Huge genealogical database of Ukrainians born in 1650–1920 opens online

A huge database of people born in the territory of contemporary Ukraine between 1650 and 1920 became available online this week. Its opening crowned the four-year efforts of activists to digitize, systematize, and assemble countless entries from historical documents—but is not the final point of the project.

The database includes 2.56 mn people and is expected to reach 4 to 5 mn in 2019. The access to its contents is and will remain free of charge. The sources of data are manifold: birth registers, fiscal and parish censuses, lists of nobility, voters, the military, and victims of repressions, address directories, and other documents produced under the Tsardom of Muscovy, Russian and Habsburg Empires, Poland and the Soviet Union. A Roman-letter version of the data index is reportedly to be enabled in the coming months.

All the users who register profiles on the project’s website can construct their own family trees. Nearly 18 thousand trees have been created in the first couple of days following the official inauguration of the site. Since July 2017, the analytical engine will automatically compare the information from various trees and suggest additions to the users, which means that the site will operate as a genealogical social network.

The project founder is the Ukrainian IT businessman Igor Hoszowski. A historian by training, he has studied his ancestry for many years and achieved spectacular success.

The personal experience of genealogical searches inspired his online project. When working in the archives, Hoszowski worried that the bundles of old paper could turn to dust with time or their entries could become unreadable. Our forefathers are with us, he believes, as long as we remember their names. So he decided to launch a platform that would preserve this information for the future and be easily accessible to the public.

Everyone can support the project via donation or volunteer participation in the indexation of the scanned documents.

Celebrate Independence Day with Free Access to

June 28, 2017—Boston, Massachusetts—Family historians and genealogists—declare your independence this holiday week from an incomplete family tree! Search and browse free among 1.4 BILLION names on, the award-winning website of NEHGS.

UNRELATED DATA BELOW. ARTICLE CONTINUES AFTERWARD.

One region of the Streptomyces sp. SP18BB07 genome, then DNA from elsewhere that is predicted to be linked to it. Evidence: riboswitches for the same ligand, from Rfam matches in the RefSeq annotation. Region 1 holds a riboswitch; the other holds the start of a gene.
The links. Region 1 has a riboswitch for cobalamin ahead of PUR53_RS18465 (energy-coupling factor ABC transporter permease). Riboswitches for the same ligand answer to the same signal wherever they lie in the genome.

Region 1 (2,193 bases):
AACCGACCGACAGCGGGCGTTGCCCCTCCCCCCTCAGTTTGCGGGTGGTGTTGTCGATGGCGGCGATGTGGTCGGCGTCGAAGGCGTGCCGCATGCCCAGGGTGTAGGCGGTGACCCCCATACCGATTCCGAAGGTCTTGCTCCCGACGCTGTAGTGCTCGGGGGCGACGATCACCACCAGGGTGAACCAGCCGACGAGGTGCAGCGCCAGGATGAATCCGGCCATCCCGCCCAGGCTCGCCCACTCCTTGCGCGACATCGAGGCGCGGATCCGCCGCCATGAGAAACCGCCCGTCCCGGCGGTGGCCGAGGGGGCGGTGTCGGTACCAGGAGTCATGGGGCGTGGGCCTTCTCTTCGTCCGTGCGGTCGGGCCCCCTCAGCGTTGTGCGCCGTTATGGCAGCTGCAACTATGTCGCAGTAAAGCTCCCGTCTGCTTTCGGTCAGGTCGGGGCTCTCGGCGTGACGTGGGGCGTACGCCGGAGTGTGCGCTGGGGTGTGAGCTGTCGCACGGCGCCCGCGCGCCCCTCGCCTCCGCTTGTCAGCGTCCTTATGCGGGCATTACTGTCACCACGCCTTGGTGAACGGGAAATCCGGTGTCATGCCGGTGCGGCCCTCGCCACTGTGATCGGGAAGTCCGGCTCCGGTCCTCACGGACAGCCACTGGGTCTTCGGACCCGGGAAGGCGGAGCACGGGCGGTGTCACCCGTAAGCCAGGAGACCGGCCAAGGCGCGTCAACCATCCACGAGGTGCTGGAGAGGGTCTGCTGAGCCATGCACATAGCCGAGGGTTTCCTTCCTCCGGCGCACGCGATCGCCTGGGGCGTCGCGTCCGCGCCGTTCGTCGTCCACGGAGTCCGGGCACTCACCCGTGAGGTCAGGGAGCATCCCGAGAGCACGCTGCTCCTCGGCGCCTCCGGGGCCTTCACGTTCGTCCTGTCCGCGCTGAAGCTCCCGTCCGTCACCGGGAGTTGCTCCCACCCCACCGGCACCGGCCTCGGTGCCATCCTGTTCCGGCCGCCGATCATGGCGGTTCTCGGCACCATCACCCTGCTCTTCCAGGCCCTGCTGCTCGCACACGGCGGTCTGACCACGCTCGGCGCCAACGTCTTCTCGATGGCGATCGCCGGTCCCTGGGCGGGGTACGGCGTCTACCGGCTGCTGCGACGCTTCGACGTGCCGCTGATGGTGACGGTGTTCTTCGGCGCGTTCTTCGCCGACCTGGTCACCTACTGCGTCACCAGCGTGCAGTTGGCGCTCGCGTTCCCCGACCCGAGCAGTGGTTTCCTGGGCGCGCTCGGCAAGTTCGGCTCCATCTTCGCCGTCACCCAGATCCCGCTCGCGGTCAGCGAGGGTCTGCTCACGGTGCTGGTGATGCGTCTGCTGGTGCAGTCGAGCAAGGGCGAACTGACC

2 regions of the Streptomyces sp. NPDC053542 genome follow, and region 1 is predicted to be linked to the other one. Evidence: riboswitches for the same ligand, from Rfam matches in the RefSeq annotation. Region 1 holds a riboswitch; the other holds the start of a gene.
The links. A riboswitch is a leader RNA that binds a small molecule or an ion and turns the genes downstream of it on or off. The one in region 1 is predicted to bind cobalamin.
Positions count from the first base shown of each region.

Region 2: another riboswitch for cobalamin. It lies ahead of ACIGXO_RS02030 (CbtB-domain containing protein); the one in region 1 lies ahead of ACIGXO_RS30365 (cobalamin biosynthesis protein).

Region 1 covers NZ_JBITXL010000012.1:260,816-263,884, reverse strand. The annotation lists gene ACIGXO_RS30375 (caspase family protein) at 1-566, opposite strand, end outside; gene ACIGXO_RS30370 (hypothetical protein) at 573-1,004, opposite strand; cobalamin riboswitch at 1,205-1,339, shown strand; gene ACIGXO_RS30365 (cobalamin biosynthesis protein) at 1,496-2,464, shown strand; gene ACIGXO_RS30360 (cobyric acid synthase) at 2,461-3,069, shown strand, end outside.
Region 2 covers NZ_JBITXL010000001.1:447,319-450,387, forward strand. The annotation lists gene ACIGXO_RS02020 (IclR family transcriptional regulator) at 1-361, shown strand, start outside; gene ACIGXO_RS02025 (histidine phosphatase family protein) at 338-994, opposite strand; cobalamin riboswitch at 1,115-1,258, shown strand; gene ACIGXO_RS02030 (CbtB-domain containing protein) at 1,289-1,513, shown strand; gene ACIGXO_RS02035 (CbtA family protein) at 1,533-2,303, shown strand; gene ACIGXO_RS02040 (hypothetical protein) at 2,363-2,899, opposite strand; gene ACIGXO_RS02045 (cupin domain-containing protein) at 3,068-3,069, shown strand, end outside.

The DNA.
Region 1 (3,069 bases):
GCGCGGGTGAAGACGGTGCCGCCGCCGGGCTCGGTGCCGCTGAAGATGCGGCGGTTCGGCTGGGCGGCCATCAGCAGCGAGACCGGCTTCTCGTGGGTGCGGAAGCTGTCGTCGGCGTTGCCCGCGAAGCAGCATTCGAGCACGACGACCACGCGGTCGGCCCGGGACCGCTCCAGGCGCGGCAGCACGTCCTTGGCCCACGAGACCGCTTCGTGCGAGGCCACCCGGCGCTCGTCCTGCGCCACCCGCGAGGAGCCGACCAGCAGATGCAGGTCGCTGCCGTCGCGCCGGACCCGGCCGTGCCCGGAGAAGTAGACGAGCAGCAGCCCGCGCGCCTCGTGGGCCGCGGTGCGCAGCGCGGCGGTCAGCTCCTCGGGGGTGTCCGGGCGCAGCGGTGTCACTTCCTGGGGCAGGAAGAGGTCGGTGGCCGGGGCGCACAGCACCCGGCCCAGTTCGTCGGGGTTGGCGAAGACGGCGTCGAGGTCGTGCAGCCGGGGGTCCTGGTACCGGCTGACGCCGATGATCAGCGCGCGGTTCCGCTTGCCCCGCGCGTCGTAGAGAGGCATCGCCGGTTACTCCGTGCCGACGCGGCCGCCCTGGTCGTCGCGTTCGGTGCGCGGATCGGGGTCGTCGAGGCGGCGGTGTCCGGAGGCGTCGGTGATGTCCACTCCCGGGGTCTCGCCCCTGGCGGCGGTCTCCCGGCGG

From 12:00 a.m. (EDST) on Thursday, June 29th, through 12:00 p.m. midnight (EDST) on Thursday, July 6th, you’ll have complete freedom to roam through all of the online databases on—with only a Guest Registration. These databases include vital records (state, church, cemetery, and more), U.S. census records, genealogical journal articles, probate records, and other collections which can help advance your research.

Already a Guest Member of NEHGS? Your password is your passport to freedom—and to many new discoveries. As a NEHGS member—share this cry for independence with family and friends and invite them to join the celebration.

Hear, hear! Here’s your link to freedom.

Introduction to the PGSMA Genealogy Research Library – An Invitation


Please join us for a taste of wine and cheese and an introduction

to docents, resources and collections

of the Genealogy Research Library

of the Polish Genealogy Society of Massachusetts

at the Polish Center of Discovery and Learning

33 South Street, Chicopee MA

4:00 – 6:00 pm, Thursday, June 29, 2017

preceding our (rescheduled) June Meeting


Click on this link for more information about us:

The Irish Cultural Center Presents The Young Dubliners in Concert – 8/11/17

The Irish Cultural Center of Western Massachusetts presents The Young Dubliners in concert on August 11, 2017 at the Holyoke Elks Lodge, 250 Whitney Ave, Holyoke, MA. Doors open at 7:00 pm. Cash bar is available.  Tickets are general admission, table seating. Cost is $18 for ICC Patrons, $20 for general public, $25 at the door. Tickets are available online or by calling the Irish Cultural Center at 413-333-4951. Online ticket sales end at 9:00 am on August 11.

For further information and to purchase tickets, visit

American Ancestors Database News Announces a Transcription Challenge!

As American Ancestors works on putting the Massachusetts: Roman Catholic Archdiocese of Boston Records, 1798-1900 online, we occasionally run into some words or names that are very hard to decipher.  Our volunteers and proofreaders do their very best to turn these scribbles into viable names, but occasionally we all get stumped.  Sometimes if you stare at the name for a long enough time, you can figure out what name it’s supposed to be, so we’re enlisting your help.

Each week we will post some transcription challenges, with the problem names circled.  Each problem name will be numbered.  You can comment on the page with your idea of what the problem name should be, referencing the number of the problem name.

Would you like to help?  If so, follow this link to The Announcement, or this link to The Transcription Challenge Page.